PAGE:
In December 2014, Vista Equity Partners V, L.P. (Vista) acquired TIBCO Software Inc. (TIBCO) for $24 per share, or an aggregate equity value $4.144 billion. When the merger agreement was signed in September of that year, however, both parties thought the aggregate equity value implied by the transaction was $4.244 billion – approximately $100 million or $0.57 per share more than what was reflected in the merger agreement. The discrepancy arose from a mistake in the capitalization spreadsheet for TIBCO that double-counted approximately 4 million shares. Vista used the spreadsheet during its bidding process and the financial advisor used the spreadsheet in preparing its fairness analysis. The error was discovered by the financial advisor after the merger agreement was signed but prior to the closing of the transaction. The financial advisor informed both TIBCO’s board and Vista of the discrepancy, but despite becoming aware that Vista relied on the inaccurate capitalization table when making its offer, the court found that the financial advisor may not have informed TIBCO’s board of Vista’s reliance. The financial advisor subsequently reaffirmed its fairness opinion and the board affirmed its recommendation to TIBCO’s stockholders (96% of stockholders voted to approve the sale). The plaintiffs alleged that the financial advisor’s failure to disclose Vista’s reliance was motivated by its desire to protect its $47.4 million fee, almost 99% of which was contingent on the transaction closing. In his October 20, 2015 decision, Chancellor Bouchard found that TIBCO’s directors may have breached their duty of care in failing to adequately inform themselves after discovery of the error about “certain basic matters one rationally would expect a board to explore to properly assess its options.” This potential breach permitted the aiding and abetting claim against the financial advisor to survive the motion to dismiss. The court found that it was reasonably conceivable from the facts alleged that the financial advisor was “motivated to and intentionally created an informational vacuum” at a critical time, and that in so failing to inform the board, it was reasonably conceivable that the financial advisor knowingly participated in a breach of the board’s duty of care. Notably, however, the court dismissed all other claims, including the claim that the financial advisor owed a duty to TIBCO’s stockholders.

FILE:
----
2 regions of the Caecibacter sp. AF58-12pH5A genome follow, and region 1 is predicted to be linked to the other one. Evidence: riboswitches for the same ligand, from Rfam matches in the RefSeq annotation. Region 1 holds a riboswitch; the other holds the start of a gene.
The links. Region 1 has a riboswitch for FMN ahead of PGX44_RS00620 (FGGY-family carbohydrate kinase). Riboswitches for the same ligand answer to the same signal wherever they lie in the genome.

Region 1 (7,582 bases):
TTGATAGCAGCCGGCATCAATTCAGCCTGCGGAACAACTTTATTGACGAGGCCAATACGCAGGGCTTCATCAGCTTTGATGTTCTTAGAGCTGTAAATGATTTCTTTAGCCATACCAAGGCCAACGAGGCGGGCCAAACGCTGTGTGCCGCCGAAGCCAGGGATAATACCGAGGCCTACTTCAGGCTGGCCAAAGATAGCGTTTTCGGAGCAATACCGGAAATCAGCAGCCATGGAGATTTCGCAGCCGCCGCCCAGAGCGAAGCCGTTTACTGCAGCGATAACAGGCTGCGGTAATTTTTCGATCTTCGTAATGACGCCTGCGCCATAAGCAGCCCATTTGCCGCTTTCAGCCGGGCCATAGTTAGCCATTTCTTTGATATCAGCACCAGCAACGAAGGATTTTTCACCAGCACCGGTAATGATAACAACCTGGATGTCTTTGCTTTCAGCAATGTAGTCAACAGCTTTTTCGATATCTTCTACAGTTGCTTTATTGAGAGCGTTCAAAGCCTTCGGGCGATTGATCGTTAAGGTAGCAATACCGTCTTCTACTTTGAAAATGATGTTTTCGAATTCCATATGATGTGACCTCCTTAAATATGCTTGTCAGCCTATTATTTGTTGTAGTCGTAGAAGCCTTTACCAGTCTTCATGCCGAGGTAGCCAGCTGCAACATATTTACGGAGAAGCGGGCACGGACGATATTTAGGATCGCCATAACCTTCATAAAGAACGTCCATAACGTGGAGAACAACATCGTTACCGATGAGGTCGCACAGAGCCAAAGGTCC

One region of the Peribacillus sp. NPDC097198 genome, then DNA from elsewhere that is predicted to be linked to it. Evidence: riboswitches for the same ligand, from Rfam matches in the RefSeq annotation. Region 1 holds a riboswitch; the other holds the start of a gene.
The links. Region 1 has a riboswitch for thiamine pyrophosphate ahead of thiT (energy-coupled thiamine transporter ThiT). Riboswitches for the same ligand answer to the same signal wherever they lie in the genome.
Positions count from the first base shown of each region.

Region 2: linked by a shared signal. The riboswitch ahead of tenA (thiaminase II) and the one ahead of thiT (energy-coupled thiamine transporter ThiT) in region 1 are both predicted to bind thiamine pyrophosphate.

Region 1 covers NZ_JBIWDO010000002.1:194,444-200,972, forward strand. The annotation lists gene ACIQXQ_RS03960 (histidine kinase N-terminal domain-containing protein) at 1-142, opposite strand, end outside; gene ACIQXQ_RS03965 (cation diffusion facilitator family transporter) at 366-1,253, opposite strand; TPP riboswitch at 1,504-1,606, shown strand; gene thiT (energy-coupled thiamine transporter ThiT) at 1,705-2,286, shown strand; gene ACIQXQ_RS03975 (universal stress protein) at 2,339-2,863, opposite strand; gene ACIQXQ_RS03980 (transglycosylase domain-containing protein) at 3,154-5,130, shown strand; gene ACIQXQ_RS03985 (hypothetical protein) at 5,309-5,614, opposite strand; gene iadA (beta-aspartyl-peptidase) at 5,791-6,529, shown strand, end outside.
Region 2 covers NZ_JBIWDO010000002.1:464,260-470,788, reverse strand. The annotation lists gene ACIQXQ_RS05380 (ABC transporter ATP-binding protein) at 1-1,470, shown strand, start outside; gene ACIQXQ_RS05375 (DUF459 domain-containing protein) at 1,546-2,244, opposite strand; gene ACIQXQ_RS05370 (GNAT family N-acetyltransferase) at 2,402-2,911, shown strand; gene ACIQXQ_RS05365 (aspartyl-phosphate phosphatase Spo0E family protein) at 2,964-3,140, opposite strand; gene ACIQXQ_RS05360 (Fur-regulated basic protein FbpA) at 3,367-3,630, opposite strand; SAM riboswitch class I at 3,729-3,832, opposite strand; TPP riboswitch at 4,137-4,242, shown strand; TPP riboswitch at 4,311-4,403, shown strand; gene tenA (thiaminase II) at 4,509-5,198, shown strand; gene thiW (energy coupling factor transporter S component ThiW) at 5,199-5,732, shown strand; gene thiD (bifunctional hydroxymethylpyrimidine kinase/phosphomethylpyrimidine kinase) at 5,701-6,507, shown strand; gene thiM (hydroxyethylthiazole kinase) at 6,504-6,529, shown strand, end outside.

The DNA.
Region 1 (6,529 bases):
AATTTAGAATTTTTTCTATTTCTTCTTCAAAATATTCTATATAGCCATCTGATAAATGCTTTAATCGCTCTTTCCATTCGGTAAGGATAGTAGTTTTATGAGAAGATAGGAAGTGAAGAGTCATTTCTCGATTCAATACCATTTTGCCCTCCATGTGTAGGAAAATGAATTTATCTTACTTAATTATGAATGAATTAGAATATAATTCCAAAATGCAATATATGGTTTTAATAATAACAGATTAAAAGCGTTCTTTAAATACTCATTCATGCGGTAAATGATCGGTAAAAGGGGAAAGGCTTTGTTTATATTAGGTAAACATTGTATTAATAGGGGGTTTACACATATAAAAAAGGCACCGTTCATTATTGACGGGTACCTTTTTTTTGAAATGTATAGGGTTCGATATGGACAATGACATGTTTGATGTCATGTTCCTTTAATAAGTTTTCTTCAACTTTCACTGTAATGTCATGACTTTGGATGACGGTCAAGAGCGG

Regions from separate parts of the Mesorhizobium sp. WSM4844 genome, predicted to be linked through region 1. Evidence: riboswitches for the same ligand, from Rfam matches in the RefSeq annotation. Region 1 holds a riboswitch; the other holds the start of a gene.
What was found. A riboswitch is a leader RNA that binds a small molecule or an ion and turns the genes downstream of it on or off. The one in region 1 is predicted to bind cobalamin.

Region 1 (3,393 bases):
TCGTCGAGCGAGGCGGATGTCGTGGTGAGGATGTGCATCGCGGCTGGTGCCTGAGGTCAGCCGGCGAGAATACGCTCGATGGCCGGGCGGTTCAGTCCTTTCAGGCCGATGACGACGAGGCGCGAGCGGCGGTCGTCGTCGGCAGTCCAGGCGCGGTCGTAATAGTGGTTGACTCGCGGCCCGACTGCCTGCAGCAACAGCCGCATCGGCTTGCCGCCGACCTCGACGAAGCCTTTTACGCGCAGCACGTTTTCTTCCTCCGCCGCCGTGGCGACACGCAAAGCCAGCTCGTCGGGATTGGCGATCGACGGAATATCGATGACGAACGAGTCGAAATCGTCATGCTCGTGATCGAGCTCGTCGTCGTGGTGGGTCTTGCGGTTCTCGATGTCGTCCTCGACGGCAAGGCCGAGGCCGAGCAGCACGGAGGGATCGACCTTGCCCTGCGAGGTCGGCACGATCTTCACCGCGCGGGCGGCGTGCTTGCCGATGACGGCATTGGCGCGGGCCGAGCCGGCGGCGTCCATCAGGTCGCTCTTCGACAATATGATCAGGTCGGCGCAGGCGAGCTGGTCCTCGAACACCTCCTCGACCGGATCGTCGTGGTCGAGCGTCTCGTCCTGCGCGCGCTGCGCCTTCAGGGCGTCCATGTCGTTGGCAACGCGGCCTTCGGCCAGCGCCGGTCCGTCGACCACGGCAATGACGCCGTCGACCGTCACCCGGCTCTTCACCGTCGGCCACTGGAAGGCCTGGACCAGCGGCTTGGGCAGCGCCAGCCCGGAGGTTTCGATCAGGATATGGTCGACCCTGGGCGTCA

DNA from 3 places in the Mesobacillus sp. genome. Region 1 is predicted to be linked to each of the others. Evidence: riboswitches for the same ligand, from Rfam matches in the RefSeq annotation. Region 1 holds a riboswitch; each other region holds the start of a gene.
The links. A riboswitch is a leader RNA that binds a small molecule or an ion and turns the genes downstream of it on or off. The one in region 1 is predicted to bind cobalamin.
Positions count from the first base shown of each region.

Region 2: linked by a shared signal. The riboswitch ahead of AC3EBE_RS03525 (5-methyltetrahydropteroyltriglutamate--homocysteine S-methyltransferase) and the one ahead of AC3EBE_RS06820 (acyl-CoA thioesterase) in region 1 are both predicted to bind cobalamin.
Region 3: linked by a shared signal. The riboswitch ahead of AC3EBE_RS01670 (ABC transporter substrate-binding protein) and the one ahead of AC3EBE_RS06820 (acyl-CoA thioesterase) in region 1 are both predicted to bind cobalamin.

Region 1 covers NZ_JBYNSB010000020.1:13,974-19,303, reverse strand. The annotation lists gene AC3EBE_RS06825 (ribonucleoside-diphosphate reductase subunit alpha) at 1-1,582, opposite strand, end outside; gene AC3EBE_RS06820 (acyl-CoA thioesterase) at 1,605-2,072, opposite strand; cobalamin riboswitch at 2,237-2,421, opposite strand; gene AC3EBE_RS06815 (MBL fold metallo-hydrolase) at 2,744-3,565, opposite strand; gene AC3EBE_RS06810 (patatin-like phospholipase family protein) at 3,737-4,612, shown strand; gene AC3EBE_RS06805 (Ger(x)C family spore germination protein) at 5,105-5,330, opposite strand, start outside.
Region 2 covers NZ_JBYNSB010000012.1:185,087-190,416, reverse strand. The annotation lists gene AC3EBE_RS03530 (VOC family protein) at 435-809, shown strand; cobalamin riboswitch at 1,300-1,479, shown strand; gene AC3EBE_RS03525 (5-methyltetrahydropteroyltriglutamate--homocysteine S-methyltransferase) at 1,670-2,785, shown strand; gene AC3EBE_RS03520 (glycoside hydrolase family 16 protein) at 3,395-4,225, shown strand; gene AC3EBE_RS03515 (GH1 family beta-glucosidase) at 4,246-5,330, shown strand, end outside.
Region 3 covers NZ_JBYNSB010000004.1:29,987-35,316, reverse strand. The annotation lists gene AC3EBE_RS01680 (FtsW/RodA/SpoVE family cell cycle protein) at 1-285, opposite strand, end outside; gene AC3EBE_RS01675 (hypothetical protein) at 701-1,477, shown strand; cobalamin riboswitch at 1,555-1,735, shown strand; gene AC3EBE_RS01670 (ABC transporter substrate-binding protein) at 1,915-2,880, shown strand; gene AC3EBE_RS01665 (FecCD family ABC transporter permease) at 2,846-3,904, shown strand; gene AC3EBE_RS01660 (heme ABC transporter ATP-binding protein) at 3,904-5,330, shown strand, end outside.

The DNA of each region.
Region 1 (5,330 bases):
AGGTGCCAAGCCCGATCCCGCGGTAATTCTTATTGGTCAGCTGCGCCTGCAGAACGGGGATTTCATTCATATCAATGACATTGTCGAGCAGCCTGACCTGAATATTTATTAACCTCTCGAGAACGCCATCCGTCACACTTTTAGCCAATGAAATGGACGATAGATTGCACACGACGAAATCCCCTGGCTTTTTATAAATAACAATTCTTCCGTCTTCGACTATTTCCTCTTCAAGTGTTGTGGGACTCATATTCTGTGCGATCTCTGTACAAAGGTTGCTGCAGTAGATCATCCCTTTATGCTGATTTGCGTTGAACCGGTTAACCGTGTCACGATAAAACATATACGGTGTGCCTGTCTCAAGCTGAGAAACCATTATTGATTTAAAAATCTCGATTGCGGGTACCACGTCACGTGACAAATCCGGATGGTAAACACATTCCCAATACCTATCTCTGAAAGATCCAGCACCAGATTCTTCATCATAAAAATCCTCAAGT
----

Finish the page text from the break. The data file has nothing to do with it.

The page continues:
PLX , Zale and TIBCO each reinforce the principle that boards have an obligation to oversee their financial advisors and affirmatively investigate financial advisors’ potential conflicts. In all three cases, the respective boards’ alleged breach of fiduciary duties arose from an informational deficit when making decisions to approve the transactions – an informational deficit allegedly created by the failure of the financial advisors to disclose vital information as well as the boards’ failure to investigate. In each case, the court concluded that it would not dismiss an aiding and abetting claim against a financial advisor if it was reasonably conceivable that the board breached its fiduciary duties as a result of the informational vacuum created by the financial advisor’s non-disclosure.

The PLX and Zale rulings reiterate some of the lessons learned in Rural/Metro, that a financial advisor may be liable for aiding and abetting a board’s breach of its fiduciary duty if it fails to timely disclose all of its potential conflicts to a board. In each case, the court found the financial advisor failed to timely disclose the full extent of its potential conflicts, leading the respective boards to approve the transactions without, allegedly, having material information necessary to make an informed decision. At the same time, PLX and Zale also indicate that it may not be enough for a board to simply inquire into whether the financial advisor has potential conflicts, but also to investigate whether the relationships disclosed by the financial advisor are an actual conflict of interest. In Zale, the court suggested that the board would have been served by “asking probing questions” regarding the financial advisor’s past relationships and/or by requiring representations and covenants from the financial advisor in the engagement letter. The dependency on the actions of the board to avoid potential aiding and abetting liability reinforce the importance of a financial advisor disclosing to the board all potential material conflicts.